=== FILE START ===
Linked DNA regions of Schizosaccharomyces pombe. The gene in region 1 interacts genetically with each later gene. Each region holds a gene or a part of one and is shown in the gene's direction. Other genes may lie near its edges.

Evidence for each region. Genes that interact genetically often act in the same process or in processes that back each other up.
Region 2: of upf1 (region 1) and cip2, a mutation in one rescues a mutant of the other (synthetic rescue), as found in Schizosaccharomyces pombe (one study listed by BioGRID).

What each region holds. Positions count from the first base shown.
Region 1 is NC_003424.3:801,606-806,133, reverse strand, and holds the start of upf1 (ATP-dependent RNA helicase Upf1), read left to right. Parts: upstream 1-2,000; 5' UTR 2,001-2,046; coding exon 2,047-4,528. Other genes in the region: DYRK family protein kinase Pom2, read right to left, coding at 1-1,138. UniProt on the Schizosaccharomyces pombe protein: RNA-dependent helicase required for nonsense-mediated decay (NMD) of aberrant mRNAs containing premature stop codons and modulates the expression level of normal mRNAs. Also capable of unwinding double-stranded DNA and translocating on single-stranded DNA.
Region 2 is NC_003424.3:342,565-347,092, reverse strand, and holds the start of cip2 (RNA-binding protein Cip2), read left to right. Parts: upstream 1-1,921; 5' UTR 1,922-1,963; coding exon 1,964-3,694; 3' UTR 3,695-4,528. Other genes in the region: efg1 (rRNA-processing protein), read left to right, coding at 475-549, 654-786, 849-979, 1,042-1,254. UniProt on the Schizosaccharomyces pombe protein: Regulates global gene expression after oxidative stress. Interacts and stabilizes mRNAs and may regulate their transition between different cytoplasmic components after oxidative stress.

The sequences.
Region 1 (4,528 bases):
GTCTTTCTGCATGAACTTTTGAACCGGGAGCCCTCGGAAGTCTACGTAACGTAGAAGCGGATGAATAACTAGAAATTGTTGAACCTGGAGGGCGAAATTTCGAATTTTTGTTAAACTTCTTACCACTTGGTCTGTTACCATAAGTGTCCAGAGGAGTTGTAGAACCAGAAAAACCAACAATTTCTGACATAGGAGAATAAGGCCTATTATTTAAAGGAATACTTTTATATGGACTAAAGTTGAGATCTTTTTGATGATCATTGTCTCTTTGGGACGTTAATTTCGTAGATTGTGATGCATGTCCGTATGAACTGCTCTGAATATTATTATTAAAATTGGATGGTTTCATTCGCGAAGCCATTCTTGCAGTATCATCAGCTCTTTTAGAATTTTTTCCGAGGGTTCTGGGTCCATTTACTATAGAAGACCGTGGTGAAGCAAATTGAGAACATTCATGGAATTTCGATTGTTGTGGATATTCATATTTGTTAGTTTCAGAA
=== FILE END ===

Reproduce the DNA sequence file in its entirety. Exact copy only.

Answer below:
Linked DNA regions of Schizosaccharomyces pombe. The gene in region 1 interacts genetically with each later gene. Each region holds a gene or a part of one and is shown in the gene's direction. Other genes may lie near its edges.

Evidence for each region. Genes that interact genetically often act in the same process or in processes that back each other up.
Region 2: of upf1 (region 1) and cip2, a mutation in one rescues a mutant of the other (synthetic rescue), as found in Schizosaccharomyces pombe (one study listed by BioGRID).

What each region holds. Positions count from the first base shown.
Region 1 is NC_003424.3:801,606-806,133, reverse strand, and holds the start of upf1 (ATP-dependent RNA helicase Upf1), read left to right. Parts: upstream 1-2,000; 5' UTR 2,001-2,046; coding exon 2,047-4,528. Other genes in the region: DYRK family protein kinase Pom2, read right to left, coding at 1-1,138. UniProt on the Schizosaccharomyces pombe protein: RNA-dependent helicase required for nonsense-mediated decay (NMD) of aberrant mRNAs containing premature stop codons and modulates the expression level of normal mRNAs. Also capable of unwinding double-stranded DNA and translocating on single-stranded DNA.
Region 2 is NC_003424.3:342,565-347,092, reverse strand, and holds the start of cip2 (RNA-binding protein Cip2), read left to right. Parts: upstream 1-1,921; 5' UTR 1,922-1,963; coding exon 1,964-3,694; 3' UTR 3,695-4,528. Other genes in the region: efg1 (rRNA-processing protein), read left to right, coding at 475-549, 654-786, 849-979, 1,042-1,254. UniProt on the Schizosaccharomyces pombe protein: Regulates global gene expression after oxidative stress. Interacts and stabilizes mRNAs and may regulate their transition between different cytoplasmic components after oxidative stress.

The sequences.
Region 1 (4,528 bases):
GTCTTTCTGCATGAACTTTTGAACCGGGAGCCCTCGGAAGTCTACGTAACGTAGAAGCGGATGAATAACTAGAAATTGTTGAACCTGGAGGGCGAAATTTCGAATTTTTGTTAAACTTCTTACCACTTGGTCTGTTACCATAAGTGTCCAGAGGAGTTGTAGAACCAGAAAAACCAACAATTTCTGACATAGGAGAATAAGGCCTATTATTTAAAGGAATACTTTTATATGGACTAAAGTTGAGATCTTTTTGATGATCATTGTCTCTTTGGGACGTTAATTTCGTAGATTGTGATGCATGTCCGTATGAACTGCTCTGAATATTATTATTAAAATTGGATGGTTTCATTCGCGAAGCCATTCTTGCAGTATCATCAGCTCTTTTAGAATTTTTTCCGAGGGTTCTGGGTCCATTTACTATAGAAGACCGTGGTGAAGCAAATTGAGAACATTCATGGAATTTCGATTGTTGTGGATATTCATATTTGTTAGTTTCAGAA